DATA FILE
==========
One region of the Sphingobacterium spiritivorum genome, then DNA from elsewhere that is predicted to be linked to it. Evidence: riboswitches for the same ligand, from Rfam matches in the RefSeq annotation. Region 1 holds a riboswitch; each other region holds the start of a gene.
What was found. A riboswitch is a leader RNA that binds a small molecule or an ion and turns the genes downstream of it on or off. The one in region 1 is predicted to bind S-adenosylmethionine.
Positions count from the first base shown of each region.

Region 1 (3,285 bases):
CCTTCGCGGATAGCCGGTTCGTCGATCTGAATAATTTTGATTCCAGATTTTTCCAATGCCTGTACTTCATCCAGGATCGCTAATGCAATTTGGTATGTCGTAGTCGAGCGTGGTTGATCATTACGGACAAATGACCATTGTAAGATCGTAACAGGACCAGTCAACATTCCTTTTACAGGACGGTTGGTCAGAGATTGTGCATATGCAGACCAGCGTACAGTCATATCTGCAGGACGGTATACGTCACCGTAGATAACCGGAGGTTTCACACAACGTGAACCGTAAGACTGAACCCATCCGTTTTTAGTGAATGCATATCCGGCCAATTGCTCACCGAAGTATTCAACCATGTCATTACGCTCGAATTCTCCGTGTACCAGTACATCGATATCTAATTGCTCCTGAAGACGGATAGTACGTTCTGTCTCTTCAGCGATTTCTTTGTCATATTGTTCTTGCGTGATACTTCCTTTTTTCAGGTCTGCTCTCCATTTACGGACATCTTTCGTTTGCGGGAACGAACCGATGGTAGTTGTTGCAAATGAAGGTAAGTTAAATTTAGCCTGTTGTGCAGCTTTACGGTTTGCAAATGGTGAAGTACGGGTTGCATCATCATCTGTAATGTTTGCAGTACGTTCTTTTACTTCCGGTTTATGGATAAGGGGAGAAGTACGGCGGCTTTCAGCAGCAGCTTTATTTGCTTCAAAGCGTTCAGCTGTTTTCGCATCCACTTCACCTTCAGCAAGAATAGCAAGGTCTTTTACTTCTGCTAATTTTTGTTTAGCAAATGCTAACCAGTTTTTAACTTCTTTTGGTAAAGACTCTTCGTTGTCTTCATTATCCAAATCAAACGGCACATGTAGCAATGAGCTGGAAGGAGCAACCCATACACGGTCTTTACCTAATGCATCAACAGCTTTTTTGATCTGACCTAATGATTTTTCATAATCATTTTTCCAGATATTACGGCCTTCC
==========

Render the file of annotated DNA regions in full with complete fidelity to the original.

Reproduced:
One region of the Sphingobacterium spiritivorum genome, then DNA from elsewhere that is predicted to be linked to it. Evidence: riboswitches for the same ligand, from Rfam matches in the RefSeq annotation. Region 1 holds a riboswitch; each other region holds the start of a gene.
What was found. A riboswitch is a leader RNA that binds a small molecule or an ion and turns the genes downstream of it on or off. The one in region 1 is predicted to bind S-adenosylmethionine.
Positions count from the first base shown of each region.

Region 1 (3,285 bases):
CCTTCGCGGATAGCCGGTTCGTCGATCTGAATAATTTTGATTCCAGATTTTTCCAATGCCTGTACTTCATCCAGGATCGCTAATGCAATTTGGTATGTCGTAGTCGAGCGTGGTTGATCATTACGGACAAATGACCATTGTAAGATCGTAACAGGACCAGTCAACATTCCTTTTACAGGACGGTTGGTCAGAGATTGTGCATATGCAGACCAGCGTACAGTCATATCTGCAGGACGGTATACGTCACCGTAGATAACCGGAGGTTTCACACAACGTGAACCGTAAGACTGAACCCATCCGTTTTTAGTGAATGCATATCCGGCCAATTGCTCACCGAAGTATTCAACCATGTCATTACGCTCGAATTCTCCGTGTACCAGTACATCGATATCTAATTGCTCCTGAAGACGGATAGTACGTTCTGTCTCTTCAGCGATTTCTTTGTCATATTGTTCTTGCGTGATACTTCCTTTTTTCAGGTCTGCTCTCCATTTACGGACATCTTTCGTTTGCGGGAACGAACCGATGGTAGTTGTTGCAAATGAAGGTAAGTTAAATTTAGCCTGTTGTGCAGCTTTACGGTTTGCAAATGGTGAAGTACGGGTTGCATCATCATCTGTAATGTTTGCAGTACGTTCTTTTACTTCCGGTTTATGGATAAGGGGAGAAGTACGGCGGCTTTCAGCAGCAGCTTTATTTGCTTCAAAGCGTTCAGCTGTTTTCGCATCCACTTCACCTTCAGCAAGAATAGCAAGGTCTTTTACTTCTGCTAATTTTTGTTTAGCAAATGCTAACCAGTTTTTAACTTCTTTTGGTAAAGACTCTTCGTTGTCTTCATTATCCAAATCAAACGGCACATGTAGCAATGAGCTGGAAGGAGCAACCCATACACGGTCTTTACCTAATGCATCAACAGCTTTTTTGATCTGACCTAATGATTTTTCATAATCATTTTTCCAGATATTACGGCCTTCC